8 Fall Superfoods

8 Fall Superfoods

We often hear about fruits and veggies during the summer months, and as much as I love plums and nectarines, I equally love all that fall has to offer. Here are 8 of my favorites fall nutritional superstars.

Winter Squash
From pumpkin to butternut, acorn and spaghetti squash, these fall veggies are loaded with the antioxidant beta-carotene, which has been shown to reduce heart disease and some types of cancer. Winter squash is also loaded with vitamin C, which can give your immune system a boost during cold and flu season.

Recipe: Ellie Krieger’s Curried Butternut Squash Soup

Unlike other nuts, chestnuts are relatively low in calories and fat. A one ounce serving has 65 calories and 0.5 grams of fat. They’re also loaded with vitamin C, folate, calcium, iron and magnesium. Chop chestnuts into stuffing, soups, salads, or enjoy whole as an on-the-go snack.

High in fiber and vitamin C, cranberries also contain a wide array of phytonutrients that can help prevent and fight disease. Studies have shown that these red gems may help lower bad (LDL) cholesterol and help fight certain types of cancer like breast, lung, and colon.

Recipe: Meal Makeover Mom’s Cranberry Coleslaw

Pomegranate Seeds
These babies are high in antioxidants that can help reduce inflammation in the body, lowering risk of heart disease and cancer. They’re also high in vitamin C and vitamin K, which helps maintain strong, healthy bones. Sprinkle pomegranate seeds into your morning oatmeal or yogurt or add to salads for a healthy crunch.

This carrot look-a-like is a root veggie loaded with fiber—6.5 grams per cup! It also a good source of potassium, which helps regulate muscle and heart contractions.

Recipe: Mashed Potatoes with Parsnips and Apples

This dark leafy green is high in lutein, which helps with healthy hair, eyes, and skin. Kale is part of the cruciferous veggie (AKA cabbage) family, which has been shown to help prevent cancer. Sprinkle kale with olive oil and sea salt and place in the oven for about 5 minutes for a healthy “chip.”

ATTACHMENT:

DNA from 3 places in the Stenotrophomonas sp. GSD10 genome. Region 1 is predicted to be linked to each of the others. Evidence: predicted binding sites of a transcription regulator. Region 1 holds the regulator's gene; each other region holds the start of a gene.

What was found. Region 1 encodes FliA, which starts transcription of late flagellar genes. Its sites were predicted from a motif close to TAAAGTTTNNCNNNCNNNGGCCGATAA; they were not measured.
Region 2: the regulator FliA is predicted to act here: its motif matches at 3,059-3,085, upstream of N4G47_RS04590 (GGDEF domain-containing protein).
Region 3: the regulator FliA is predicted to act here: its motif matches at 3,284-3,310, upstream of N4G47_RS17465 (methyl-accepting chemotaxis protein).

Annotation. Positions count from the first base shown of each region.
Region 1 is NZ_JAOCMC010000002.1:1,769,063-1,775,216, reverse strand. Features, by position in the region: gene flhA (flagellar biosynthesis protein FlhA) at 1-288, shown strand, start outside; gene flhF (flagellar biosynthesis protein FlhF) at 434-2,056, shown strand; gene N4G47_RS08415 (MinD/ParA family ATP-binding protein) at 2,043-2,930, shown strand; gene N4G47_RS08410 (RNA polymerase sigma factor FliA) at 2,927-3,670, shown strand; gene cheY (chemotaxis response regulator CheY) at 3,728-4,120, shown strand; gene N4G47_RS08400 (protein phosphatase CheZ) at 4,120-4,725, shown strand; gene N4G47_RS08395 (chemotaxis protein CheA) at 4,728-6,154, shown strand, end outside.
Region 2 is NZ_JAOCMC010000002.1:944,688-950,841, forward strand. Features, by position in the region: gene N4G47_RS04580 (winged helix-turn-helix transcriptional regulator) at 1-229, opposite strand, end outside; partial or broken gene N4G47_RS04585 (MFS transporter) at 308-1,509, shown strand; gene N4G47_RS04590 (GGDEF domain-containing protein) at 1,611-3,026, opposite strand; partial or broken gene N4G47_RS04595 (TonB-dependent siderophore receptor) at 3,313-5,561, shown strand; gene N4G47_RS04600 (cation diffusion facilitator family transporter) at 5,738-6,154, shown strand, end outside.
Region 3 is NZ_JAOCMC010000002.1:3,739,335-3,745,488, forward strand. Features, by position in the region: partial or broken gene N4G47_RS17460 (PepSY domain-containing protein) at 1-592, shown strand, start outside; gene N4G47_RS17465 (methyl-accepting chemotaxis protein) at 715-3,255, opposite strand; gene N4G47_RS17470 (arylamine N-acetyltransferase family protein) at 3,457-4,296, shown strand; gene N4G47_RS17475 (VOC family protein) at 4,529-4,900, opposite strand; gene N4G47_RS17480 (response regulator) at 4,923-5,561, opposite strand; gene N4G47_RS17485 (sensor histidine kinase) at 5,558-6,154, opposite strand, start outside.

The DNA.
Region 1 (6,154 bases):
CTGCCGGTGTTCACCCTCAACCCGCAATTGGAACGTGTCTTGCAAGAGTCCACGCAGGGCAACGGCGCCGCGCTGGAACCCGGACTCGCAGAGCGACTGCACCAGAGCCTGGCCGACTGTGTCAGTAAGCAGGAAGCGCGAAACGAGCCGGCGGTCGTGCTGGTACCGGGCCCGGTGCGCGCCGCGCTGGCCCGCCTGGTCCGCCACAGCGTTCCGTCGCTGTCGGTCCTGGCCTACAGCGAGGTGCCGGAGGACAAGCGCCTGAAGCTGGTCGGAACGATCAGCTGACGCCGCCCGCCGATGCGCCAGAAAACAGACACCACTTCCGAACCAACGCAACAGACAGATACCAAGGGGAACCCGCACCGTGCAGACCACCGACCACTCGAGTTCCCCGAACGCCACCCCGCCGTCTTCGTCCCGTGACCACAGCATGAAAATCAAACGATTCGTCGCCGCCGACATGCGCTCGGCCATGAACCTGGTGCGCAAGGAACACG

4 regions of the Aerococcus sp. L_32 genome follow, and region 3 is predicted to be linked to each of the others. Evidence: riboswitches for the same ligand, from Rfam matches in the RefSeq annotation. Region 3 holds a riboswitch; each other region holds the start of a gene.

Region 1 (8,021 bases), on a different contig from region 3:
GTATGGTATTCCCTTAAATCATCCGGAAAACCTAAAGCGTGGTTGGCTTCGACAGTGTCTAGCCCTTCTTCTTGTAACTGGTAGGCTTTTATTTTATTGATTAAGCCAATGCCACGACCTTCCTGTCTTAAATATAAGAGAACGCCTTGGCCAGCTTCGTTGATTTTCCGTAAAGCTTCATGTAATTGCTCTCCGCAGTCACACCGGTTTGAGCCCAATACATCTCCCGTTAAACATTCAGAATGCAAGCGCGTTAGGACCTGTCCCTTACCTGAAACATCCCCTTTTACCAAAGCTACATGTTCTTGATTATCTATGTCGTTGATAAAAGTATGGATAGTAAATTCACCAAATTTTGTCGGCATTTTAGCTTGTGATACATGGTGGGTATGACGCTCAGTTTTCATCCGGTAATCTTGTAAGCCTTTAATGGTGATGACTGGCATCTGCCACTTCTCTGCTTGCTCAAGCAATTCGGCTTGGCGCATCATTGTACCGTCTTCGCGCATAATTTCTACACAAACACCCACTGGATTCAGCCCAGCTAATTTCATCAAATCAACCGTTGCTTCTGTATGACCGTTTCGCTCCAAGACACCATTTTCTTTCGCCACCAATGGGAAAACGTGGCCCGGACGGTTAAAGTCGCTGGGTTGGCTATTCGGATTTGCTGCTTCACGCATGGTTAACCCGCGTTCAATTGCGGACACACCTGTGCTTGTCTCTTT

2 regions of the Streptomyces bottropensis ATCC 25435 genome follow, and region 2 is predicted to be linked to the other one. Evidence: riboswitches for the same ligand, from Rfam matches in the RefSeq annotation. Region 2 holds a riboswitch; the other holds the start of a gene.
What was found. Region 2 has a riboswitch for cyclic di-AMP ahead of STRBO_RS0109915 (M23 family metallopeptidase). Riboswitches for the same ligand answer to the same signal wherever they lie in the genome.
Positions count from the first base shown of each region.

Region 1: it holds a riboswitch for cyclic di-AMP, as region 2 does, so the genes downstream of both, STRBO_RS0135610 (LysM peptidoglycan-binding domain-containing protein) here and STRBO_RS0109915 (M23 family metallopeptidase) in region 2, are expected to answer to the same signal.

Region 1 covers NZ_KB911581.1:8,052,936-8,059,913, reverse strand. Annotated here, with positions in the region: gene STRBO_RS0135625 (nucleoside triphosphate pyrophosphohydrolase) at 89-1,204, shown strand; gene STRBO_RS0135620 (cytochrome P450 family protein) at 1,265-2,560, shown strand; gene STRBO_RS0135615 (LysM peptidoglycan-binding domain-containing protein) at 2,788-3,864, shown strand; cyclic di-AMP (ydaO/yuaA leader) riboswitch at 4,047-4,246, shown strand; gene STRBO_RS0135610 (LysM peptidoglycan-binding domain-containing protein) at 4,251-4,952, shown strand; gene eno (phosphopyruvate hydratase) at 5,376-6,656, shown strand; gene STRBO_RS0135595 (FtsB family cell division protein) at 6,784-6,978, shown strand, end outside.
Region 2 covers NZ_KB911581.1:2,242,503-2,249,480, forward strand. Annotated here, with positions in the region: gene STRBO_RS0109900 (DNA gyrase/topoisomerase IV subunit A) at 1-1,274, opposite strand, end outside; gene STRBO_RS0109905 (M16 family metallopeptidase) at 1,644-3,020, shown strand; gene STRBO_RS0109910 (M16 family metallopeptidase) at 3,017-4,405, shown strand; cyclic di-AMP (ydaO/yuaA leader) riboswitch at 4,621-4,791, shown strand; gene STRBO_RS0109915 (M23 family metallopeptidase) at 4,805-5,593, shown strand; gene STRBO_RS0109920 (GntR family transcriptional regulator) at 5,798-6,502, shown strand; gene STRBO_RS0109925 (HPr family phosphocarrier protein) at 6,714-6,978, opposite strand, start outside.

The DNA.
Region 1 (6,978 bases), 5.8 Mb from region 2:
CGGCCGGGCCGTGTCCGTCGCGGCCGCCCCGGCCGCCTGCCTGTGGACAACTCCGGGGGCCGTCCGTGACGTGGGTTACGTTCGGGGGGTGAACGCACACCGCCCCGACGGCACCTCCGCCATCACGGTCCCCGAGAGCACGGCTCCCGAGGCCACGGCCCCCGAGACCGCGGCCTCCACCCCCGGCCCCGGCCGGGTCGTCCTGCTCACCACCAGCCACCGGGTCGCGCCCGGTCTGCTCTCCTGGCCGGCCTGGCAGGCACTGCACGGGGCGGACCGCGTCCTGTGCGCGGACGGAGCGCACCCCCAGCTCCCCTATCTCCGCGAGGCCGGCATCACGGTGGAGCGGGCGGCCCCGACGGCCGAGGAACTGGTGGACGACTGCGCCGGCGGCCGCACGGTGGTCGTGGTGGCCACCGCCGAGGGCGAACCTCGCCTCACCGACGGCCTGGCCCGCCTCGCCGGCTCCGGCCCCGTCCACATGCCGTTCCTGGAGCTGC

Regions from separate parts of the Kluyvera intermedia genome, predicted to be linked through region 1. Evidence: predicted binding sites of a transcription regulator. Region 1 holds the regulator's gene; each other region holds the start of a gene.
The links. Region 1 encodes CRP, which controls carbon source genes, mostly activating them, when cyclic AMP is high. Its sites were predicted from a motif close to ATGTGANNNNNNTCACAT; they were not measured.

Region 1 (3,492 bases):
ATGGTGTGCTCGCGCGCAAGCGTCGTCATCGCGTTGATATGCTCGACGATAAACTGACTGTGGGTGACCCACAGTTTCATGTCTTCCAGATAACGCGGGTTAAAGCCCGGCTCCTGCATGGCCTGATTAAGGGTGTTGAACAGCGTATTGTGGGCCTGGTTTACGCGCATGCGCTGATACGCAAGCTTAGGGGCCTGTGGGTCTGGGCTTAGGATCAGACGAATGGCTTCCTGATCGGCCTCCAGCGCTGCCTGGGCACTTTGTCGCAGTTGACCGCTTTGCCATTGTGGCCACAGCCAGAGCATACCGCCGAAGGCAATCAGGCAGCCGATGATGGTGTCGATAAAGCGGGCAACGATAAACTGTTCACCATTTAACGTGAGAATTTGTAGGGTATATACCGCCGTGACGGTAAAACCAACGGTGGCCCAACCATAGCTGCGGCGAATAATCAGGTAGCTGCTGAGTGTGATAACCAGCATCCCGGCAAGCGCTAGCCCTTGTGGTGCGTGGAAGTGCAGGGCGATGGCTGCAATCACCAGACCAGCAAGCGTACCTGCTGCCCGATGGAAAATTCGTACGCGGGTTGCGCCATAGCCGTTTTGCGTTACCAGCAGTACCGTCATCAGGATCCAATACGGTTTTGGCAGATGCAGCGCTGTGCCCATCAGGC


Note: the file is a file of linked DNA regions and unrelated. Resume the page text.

Recipe: Kale Chips

Brussels Sprouts
Part of the cruciferous family, Brussels sprouts are an excellent source of vitamins A and K. They’re also high in calcium and magnesium, making them a bone-boosting veggie. Here is my favorite simple and delicious way to enjoy Brussels sprouts

Recipe: Roasted Brussels Sprouts

This green veggie is part of the onion family. One cup contains 50% of your daily recommended dose of vitamin K. Leeks also contain the phytochemical allicin shown to have anti-bacterial properties. Sauté with fennel, chop into salads soups, omelets or frittatas, these will quickly become a kitchen staple.

TELL ME: Which of my top fall picks is your favorite?

  • Tejal
    Posted at 12:30h, 15 November Reply

    I just got hungry reading this post 🙂

    My fav would have to be pomegranate. I love kale (it tastes just like broccoli, and I was the kid who actually liked it growing up), but I can’t imagine making it into a chip, even though it’s on practically every health blog. I keep meaning to try it, but it never lasts that long in the house. I’m not the only one who likes it.

    I’ve yet to try brussels sprouts. I keep meaning to, but I keep hearing how people hate them. I think it’s because many people boil them (that ruins pretty much any veggie out there). I should add that to my grocery list. Thanks for the reminder to try it 🙂

  • Food Pyramid
    Posted at 01:02h, 02 December Reply

    My favorite would be chestnuts and cranberries. Odd combination, huh? 🙂

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